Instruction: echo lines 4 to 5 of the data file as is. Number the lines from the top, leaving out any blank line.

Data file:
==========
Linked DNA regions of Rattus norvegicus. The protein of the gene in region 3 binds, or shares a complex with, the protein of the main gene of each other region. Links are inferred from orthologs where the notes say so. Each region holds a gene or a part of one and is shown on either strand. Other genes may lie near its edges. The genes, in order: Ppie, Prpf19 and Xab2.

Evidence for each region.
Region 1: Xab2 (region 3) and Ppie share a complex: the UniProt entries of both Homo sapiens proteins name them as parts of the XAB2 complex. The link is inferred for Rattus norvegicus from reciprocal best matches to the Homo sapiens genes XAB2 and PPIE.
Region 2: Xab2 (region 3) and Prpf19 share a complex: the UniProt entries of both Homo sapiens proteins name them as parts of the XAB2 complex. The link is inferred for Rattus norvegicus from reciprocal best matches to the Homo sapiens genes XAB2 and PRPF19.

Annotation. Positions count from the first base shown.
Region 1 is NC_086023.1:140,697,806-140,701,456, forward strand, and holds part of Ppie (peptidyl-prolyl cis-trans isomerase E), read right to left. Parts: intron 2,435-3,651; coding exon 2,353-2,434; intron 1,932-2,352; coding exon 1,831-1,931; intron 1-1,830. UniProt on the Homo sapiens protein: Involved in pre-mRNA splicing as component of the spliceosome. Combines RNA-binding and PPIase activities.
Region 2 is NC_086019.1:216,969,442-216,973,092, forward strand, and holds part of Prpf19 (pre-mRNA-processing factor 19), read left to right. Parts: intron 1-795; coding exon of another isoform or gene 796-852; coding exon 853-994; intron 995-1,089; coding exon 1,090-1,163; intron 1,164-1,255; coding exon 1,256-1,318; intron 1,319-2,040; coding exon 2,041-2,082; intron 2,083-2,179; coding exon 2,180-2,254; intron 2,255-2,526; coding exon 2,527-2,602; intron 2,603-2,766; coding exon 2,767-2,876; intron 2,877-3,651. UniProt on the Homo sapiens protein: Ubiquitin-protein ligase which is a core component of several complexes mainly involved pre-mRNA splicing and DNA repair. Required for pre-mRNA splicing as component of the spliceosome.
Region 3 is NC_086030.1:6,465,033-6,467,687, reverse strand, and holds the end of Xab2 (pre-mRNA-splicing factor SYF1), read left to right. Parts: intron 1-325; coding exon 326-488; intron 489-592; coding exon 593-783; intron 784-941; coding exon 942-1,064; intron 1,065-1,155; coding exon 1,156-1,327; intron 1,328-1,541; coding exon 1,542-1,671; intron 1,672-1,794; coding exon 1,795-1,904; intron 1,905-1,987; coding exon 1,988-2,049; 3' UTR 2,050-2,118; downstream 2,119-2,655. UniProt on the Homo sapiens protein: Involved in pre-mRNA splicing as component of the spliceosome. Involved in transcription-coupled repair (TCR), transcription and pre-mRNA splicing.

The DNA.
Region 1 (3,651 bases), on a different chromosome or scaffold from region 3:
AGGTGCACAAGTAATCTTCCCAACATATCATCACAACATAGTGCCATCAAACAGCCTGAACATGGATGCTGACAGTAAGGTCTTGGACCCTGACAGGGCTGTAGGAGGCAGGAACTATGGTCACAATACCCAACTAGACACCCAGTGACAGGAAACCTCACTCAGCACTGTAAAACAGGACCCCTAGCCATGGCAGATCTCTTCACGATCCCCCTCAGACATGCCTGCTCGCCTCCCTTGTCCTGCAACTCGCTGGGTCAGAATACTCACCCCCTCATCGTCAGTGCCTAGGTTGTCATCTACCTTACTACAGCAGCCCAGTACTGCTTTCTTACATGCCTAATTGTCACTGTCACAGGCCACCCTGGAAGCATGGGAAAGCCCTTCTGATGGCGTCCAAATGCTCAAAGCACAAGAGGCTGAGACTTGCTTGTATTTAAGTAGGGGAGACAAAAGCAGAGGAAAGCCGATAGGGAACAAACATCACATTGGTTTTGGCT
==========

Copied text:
Region 2: Xab2 (region 3) and Prpf19 share a complex: the UniProt entries of both Homo sapiens proteins name them as parts of the XAB2 complex. The link is inferred for Rattus norvegicus from reciprocal best matches to the Homo sapiens genes XAB2 and PRPF19.

Annotation. Positions count from the first base shown.